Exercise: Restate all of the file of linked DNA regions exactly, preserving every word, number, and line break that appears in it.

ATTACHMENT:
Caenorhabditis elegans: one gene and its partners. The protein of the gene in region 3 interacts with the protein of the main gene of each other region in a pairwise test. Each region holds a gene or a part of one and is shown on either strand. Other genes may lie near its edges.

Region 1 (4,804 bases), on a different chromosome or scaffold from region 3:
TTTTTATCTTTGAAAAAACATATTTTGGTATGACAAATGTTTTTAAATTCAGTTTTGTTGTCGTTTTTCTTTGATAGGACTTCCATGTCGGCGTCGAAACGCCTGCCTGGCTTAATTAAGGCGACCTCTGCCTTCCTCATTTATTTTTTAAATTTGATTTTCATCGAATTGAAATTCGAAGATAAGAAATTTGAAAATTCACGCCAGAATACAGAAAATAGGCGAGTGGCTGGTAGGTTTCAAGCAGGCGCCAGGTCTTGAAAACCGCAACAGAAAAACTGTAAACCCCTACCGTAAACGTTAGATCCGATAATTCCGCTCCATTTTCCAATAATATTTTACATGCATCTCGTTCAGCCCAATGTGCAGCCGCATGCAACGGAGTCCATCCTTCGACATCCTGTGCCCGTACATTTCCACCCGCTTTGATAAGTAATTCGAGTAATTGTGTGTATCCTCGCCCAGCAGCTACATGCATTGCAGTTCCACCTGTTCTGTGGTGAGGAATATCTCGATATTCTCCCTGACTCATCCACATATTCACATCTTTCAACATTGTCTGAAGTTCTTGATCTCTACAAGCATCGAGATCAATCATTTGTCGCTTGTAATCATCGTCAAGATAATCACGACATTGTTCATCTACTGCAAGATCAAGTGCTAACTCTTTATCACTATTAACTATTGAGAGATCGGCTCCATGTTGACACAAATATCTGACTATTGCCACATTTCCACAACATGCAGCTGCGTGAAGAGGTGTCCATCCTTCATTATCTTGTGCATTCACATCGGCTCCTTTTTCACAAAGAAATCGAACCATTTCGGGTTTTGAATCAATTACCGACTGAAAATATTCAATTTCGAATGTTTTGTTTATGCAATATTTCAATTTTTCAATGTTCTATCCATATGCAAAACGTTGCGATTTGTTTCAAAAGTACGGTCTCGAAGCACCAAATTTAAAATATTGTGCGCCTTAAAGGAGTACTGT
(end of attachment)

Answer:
Caenorhabditis elegans: one gene and its partners. The protein of the gene in region 3 interacts with the protein of the main gene of each other region in a pairwise test. Each region holds a gene or a part of one and is shown on either strand. Other genes may lie near its edges.

Region 1 (4,804 bases), on a different chromosome or scaffold from region 3:
TTTTTATCTTTGAAAAAACATATTTTGGTATGACAAATGTTTTTAAATTCAGTTTTGTTGTCGTTTTTCTTTGATAGGACTTCCATGTCGGCGTCGAAACGCCTGCCTGGCTTAATTAAGGCGACCTCTGCCTTCCTCATTTATTTTTTAAATTTGATTTTCATCGAATTGAAATTCGAAGATAAGAAATTTGAAAATTCACGCCAGAATACAGAAAATAGGCGAGTGGCTGGTAGGTTTCAAGCAGGCGCCAGGTCTTGAAAACCGCAACAGAAAAACTGTAAACCCCTACCGTAAACGTTAGATCCGATAATTCCGCTCCATTTTCCAATAATATTTTACATGCATCTCGTTCAGCCCAATGTGCAGCCGCATGCAACGGAGTCCATCCTTCGACATCCTGTGCCCGTACATTTCCACCCGCTTTGATAAGTAATTCGAGTAATTGTGTGTATCCTCGCCCAGCAGCTACATGCATTGCAGTTCCACCTGTTCTGTGGTGAGGAATATCTCGATATTCTCCCTGACTCATCCACATATTCACATCTTTCAACATTGTCTGAAGTTCTTGATCTCTACAAGCATCGAGATCAATCATTTGTCGCTTGTAATCATCGTCAAGATAATCACGACATTGTTCATCTACTGCAAGATCAAGTGCTAACTCTTTATCACTATTAACTATTGAGAGATCGGCTCCATGTTGACACAAATATCTGACTATTGCCACATTTCCACAACATGCAGCTGCGTGAAGAGGTGTCCATCCTTCATTATCTTGTGCATTCACATCGGCTCCTTTTTCACAAAGAAATCGAACCATTTCGGGTTTTGAATCAATTACCGACTGAAAATATTCAATTTCGAATGTTTTGTTTATGCAATATTTCAATTTTTCAATGTTCTATCCATATGCAAAACGTTGCGATTTGTTTCAAAAGTACGGTCTCGAAGCACCAAATTTAAAATATTGTGCGCCTTAAAGGAGTACTGT